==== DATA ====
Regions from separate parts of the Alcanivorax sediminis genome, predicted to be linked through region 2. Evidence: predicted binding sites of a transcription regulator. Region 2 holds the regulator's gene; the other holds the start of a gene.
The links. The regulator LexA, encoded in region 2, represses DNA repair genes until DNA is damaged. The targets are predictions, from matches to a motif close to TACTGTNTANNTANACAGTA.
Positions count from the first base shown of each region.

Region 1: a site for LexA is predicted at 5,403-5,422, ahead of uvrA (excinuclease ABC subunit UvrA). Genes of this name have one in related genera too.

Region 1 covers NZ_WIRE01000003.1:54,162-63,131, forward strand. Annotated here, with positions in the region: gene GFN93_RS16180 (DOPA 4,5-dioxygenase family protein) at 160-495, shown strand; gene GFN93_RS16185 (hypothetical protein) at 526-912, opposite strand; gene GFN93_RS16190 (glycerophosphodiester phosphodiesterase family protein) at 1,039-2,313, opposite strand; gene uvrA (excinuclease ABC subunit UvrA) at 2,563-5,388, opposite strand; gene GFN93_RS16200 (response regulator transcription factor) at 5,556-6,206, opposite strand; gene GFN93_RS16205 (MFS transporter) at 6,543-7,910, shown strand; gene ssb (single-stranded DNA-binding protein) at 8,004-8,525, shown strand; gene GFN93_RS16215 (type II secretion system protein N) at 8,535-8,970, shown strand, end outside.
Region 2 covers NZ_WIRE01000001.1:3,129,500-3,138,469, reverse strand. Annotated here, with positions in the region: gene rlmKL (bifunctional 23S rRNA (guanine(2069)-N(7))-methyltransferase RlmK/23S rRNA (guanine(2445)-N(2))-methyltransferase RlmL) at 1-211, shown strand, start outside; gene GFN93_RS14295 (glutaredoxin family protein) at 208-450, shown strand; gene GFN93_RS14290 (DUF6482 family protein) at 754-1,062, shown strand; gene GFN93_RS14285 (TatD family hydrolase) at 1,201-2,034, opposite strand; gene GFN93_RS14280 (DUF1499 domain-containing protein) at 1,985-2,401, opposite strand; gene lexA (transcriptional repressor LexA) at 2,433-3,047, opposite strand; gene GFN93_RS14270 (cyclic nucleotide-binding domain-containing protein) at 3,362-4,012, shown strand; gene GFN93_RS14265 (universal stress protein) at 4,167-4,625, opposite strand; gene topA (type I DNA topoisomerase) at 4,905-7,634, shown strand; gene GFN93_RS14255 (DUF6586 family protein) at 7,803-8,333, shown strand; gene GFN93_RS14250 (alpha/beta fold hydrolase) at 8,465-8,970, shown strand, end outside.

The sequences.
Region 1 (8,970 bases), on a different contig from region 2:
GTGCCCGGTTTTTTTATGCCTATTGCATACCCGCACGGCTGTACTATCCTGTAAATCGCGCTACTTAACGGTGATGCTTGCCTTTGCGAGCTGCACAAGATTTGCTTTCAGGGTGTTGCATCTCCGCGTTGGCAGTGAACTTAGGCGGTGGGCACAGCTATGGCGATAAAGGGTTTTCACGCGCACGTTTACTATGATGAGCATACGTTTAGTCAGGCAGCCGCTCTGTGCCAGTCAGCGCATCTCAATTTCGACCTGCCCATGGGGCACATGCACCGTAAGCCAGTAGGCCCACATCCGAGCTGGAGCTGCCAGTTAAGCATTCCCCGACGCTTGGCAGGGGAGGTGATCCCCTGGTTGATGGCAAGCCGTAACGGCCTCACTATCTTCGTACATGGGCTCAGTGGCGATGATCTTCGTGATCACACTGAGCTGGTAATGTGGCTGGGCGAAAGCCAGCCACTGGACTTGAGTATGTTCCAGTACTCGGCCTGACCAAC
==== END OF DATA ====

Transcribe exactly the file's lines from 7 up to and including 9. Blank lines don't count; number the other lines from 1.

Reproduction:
The sequences.
Region 1 (8,970 bases), on a different contig from region 2:
GTGCCCGGTTTTTTTATGCCTATTGCATACCCGCACGGCTGTACTATCCTGTAAATCGCGCTACTTAACGGTGATGCTTGCCTTTGCGAGCTGCACAAGATTTGCTTTCAGGGTGTTGCATCTCCGCGTTGGCAGTGAACTTAGGCGGTGGGCACAGCTATGGCGATAAAGGGTTTTCACGCGCACGTTTACTATGATGAGCATACGTTTAGTCAGGCAGCCGCTCTGTGCCAGTCAGCGCATCTCAATTTCGACCTGCCCATGGGGCACATGCACCGTAAGCCAGTAGGCCCACATCCGAGCTGGAGCTGCCAGTTAAGCATTCCCCGACGCTTGGCAGGGGAGGTGATCCCCTGGTTGATGGCAAGCCGTAACGGCCTCACTATCTTCGTACATGGGCTCAGTGGCGATGATCTTCGTGATCACACTGAGCTGGTAATGTGGCTGGGCGAAAGCCAGCCACTGGACTTGAGTATGTTCCAGTACTCGGCCTGACCAAC